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In proving that the Lagrange equations hold in any coordinate system

  1. Oct 10, 2013 #1
    I was checking the proof of this, when things came vague at one point.

    It goes as follows, how to prove that Lagrange's equations hold in any coordinate system?


    Let q[itex]_{a}[/itex] = q[itex]_{a}[/itex](x[itex]_{1}[/itex],..., x[itex]_{3N}[/itex], t)

    here the possibility of using a coordinate system that changes with time is included.

    By chain rule: [itex]\dot{q_{a}}[/itex]= [itex]\partial[/itex]q[itex]_{a}[/itex]/[itex]\partial[/itex]x[itex]^{A}[/itex]([itex]\dot{x^{A}}[/itex]) + [itex]\partial[/itex]q[itex]_{a}[/itex]/[itex]\partial[/itex]t

    To be in a good coordinate system, we should be able to invert this relationship, call this equation (1):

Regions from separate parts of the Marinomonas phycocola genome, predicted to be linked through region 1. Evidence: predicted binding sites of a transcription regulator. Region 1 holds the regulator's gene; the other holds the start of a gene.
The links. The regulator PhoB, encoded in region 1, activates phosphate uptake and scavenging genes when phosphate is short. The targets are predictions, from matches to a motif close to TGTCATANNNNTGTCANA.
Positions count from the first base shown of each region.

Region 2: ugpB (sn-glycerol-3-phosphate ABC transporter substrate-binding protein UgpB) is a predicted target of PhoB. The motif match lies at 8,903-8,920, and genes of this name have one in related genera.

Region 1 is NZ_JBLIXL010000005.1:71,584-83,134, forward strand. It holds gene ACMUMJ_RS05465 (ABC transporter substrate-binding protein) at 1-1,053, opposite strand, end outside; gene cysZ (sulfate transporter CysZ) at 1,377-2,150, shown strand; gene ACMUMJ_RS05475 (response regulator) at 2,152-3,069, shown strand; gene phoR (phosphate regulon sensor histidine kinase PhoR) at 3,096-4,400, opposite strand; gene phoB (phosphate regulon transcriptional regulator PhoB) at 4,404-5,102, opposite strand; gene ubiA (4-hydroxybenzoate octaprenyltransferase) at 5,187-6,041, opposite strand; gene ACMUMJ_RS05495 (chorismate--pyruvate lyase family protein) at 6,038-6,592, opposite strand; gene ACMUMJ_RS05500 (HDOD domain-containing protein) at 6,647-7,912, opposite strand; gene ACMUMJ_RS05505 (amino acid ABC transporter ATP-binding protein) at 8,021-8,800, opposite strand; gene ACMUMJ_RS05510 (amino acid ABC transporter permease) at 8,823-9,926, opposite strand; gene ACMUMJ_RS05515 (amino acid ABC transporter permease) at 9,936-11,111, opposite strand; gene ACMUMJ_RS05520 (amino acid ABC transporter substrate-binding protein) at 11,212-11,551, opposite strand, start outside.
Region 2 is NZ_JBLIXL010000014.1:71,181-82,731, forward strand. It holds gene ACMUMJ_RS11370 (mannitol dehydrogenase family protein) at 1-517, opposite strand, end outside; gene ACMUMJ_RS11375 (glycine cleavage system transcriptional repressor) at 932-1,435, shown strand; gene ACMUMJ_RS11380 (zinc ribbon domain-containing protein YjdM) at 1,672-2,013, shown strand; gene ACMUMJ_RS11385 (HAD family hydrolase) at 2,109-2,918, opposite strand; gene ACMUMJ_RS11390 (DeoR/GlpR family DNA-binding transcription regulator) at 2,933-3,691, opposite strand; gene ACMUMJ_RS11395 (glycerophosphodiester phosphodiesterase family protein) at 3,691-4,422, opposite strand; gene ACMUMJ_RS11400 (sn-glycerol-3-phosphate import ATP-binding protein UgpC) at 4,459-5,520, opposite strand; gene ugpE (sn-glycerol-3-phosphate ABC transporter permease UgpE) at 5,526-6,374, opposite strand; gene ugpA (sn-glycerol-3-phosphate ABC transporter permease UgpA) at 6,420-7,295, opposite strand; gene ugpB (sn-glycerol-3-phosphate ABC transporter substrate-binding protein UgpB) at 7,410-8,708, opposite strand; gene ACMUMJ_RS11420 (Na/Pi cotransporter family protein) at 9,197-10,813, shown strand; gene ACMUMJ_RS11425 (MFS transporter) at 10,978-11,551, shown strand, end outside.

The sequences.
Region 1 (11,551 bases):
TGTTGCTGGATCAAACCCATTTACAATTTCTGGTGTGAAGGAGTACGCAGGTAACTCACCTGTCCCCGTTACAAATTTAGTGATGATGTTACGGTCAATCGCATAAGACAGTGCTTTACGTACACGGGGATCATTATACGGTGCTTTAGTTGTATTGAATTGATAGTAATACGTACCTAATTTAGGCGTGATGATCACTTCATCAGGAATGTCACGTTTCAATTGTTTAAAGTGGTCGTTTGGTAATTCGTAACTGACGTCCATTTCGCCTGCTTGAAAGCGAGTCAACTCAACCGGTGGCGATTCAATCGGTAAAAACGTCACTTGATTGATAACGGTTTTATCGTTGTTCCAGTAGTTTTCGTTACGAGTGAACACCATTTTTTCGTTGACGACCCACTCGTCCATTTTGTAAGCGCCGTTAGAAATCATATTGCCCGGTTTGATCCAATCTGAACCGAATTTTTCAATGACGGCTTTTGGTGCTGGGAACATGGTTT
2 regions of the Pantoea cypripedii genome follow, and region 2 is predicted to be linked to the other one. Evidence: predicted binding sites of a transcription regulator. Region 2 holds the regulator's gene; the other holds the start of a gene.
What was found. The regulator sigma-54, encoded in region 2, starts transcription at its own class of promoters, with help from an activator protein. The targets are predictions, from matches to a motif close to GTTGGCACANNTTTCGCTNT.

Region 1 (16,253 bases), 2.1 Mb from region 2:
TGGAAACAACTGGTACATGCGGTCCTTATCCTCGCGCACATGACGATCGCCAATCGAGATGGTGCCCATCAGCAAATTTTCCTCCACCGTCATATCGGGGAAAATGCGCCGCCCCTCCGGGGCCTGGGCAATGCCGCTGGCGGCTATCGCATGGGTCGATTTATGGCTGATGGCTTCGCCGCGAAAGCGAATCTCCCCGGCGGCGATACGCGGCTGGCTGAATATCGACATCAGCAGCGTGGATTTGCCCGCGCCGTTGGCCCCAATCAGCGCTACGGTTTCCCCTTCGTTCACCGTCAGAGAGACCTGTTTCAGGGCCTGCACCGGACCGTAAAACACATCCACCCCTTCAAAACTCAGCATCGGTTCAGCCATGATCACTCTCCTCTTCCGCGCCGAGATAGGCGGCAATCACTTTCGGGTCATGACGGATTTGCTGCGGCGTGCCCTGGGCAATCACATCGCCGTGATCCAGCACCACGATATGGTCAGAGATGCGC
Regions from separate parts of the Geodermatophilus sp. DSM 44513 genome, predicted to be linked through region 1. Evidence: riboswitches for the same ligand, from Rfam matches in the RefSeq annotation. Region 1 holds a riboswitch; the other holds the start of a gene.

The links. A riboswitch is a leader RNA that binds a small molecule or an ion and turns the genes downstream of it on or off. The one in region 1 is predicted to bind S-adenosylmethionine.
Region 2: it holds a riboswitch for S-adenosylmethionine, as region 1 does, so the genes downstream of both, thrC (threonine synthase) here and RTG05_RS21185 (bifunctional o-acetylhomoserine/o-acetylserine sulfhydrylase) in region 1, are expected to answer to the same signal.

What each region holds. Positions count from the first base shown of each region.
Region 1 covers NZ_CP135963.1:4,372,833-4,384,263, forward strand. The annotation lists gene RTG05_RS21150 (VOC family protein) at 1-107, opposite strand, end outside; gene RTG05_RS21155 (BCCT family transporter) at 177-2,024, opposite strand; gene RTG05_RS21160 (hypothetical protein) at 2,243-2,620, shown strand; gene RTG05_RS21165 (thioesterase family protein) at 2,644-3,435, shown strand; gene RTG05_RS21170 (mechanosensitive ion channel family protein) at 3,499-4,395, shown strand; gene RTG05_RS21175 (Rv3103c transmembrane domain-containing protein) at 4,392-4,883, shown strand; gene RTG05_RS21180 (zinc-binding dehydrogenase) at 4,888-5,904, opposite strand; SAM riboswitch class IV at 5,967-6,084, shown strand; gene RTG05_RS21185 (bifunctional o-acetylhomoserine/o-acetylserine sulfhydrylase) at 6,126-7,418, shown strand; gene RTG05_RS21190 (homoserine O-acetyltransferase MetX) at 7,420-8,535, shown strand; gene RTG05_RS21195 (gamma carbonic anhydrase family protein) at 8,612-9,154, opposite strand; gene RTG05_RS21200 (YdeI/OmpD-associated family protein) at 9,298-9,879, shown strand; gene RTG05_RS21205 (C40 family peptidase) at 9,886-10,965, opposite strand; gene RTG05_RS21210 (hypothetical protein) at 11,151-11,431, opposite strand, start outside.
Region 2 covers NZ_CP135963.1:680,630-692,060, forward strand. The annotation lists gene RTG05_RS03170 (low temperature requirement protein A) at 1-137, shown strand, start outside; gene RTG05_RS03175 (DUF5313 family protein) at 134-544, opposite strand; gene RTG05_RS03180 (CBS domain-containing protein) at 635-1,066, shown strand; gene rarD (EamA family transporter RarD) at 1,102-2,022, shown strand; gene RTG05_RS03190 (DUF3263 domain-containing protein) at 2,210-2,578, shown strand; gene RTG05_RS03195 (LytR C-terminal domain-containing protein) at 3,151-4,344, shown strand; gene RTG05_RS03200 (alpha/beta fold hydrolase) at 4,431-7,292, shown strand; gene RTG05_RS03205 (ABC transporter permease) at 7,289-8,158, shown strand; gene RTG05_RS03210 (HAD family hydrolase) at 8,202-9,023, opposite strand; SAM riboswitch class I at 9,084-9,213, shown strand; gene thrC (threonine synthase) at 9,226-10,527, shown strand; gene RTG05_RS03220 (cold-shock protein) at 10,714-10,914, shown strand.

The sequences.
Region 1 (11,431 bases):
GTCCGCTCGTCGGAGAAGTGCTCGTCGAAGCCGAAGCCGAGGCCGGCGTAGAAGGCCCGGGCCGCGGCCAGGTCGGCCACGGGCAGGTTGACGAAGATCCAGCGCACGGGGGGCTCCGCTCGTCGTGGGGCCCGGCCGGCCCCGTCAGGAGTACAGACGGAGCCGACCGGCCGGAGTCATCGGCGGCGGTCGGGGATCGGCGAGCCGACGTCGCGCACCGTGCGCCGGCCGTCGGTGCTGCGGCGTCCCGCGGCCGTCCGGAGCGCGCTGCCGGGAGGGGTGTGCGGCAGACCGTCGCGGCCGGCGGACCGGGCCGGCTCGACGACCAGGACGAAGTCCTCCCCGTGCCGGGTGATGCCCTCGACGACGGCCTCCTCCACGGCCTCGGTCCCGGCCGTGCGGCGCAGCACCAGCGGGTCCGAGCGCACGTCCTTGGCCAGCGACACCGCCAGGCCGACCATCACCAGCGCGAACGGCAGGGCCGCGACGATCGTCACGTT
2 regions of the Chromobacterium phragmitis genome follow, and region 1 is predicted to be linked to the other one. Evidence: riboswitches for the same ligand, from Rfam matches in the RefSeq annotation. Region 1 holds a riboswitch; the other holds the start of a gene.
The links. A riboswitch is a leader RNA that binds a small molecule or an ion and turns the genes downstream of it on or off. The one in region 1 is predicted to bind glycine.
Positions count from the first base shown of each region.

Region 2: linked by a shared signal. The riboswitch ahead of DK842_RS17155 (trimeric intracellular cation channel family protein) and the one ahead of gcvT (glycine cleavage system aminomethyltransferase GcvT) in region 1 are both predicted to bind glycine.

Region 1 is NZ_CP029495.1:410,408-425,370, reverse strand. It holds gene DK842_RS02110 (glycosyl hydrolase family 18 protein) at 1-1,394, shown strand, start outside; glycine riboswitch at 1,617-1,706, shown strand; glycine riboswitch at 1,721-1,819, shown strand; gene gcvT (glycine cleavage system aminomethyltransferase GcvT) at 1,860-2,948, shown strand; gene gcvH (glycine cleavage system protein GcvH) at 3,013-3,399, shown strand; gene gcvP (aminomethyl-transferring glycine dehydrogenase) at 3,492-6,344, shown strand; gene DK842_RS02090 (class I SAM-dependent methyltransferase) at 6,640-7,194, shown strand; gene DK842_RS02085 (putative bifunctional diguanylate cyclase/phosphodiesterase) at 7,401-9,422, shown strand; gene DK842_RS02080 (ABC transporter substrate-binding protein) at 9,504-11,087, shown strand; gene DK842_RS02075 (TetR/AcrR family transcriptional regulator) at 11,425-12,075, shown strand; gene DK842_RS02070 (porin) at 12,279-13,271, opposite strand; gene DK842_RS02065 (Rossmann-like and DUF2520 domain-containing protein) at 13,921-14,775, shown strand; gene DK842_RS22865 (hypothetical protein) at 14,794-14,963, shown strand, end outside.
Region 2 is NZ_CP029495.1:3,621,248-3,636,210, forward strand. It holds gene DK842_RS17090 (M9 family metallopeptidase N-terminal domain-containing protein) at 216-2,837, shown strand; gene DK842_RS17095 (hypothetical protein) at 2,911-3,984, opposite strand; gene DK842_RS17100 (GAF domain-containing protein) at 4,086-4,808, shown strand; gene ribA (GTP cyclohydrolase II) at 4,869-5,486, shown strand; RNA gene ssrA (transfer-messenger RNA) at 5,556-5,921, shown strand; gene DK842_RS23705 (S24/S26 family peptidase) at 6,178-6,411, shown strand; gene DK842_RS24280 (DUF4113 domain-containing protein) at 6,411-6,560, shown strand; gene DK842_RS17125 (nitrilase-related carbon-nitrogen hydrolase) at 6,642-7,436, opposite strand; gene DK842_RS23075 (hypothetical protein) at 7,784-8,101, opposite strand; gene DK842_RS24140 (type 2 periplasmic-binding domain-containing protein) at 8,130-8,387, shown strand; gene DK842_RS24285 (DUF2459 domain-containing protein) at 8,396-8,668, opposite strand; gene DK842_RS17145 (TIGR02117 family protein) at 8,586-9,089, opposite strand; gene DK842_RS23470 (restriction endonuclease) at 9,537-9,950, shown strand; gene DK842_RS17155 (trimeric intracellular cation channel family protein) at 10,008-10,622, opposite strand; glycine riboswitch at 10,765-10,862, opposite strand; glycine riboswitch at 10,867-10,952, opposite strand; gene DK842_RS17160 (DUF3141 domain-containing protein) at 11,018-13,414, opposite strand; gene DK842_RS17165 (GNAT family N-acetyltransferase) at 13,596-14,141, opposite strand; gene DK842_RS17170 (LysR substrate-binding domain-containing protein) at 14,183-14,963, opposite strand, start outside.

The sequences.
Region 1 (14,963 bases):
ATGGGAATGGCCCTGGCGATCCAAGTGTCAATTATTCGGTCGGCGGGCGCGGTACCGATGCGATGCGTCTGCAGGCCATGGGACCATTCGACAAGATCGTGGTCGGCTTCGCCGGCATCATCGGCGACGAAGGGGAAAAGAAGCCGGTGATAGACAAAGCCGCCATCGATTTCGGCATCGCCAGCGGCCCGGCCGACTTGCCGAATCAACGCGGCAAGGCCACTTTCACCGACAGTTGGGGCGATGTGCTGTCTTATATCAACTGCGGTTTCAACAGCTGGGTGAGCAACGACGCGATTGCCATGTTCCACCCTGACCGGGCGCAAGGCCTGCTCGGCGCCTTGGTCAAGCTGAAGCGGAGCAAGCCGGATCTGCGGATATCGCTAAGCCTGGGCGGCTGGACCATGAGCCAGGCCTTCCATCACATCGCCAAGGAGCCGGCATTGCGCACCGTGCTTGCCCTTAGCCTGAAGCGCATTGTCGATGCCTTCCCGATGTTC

[itex]\dot{x_{a}}[/itex]= [itex]\partial[/itex]x[itex]_{a}[/itex]/[itex]\partial[/itex]q[itex]^{A}[/itex]([itex]\dot{q^{A}}[/itex]) + [itex]\partial[/itex]x[itex]_{a}[/itex]/[itex]\partial[/itex]t

    Then the book said, now we can examine L(x[itex]^{A}[/itex], [itex]\dot{x^{A}}[/itex]) when we substitute in x[itex]^{A}[/itex](q[itex]_{a}[/itex], t)

    Using (1), we have

    [itex]\partial[/itex]L/[itex]\partial[/itex]q[itex]_{a}[/itex] =

    ([itex]\partial[/itex]L/[itex]\partial[/itex]x[itex]^{A}[/itex])([itex]\partial[/itex]x[itex]^{A}[/itex]/[itex]\partial[/itex]q[itex]_{a}[/itex]) + [itex]\partial[/itex]L/[itex]\partial[/itex][itex]\dot{x^{A}}[/itex]([itex]\partial[/itex][itex]^{2}[/itex]x[itex]^{A}[/itex]/[itex]\partial[/itex]q[itex]_{a}[/itex]q[itex]_{b}[/itex]*[itex]\dot{q_{b}}[/itex] + [itex]\partial[/itex][itex]^{2}[/itex]x[itex]^{A}[/itex]/[itex]\partial[/itex]q[itex]_{t}[/itex]q[itex]_{a}[/itex])

    My question is I don't understand where the q[itex]_{b}[/itex] come from??

    Thank you for your time!
  2. jcsd
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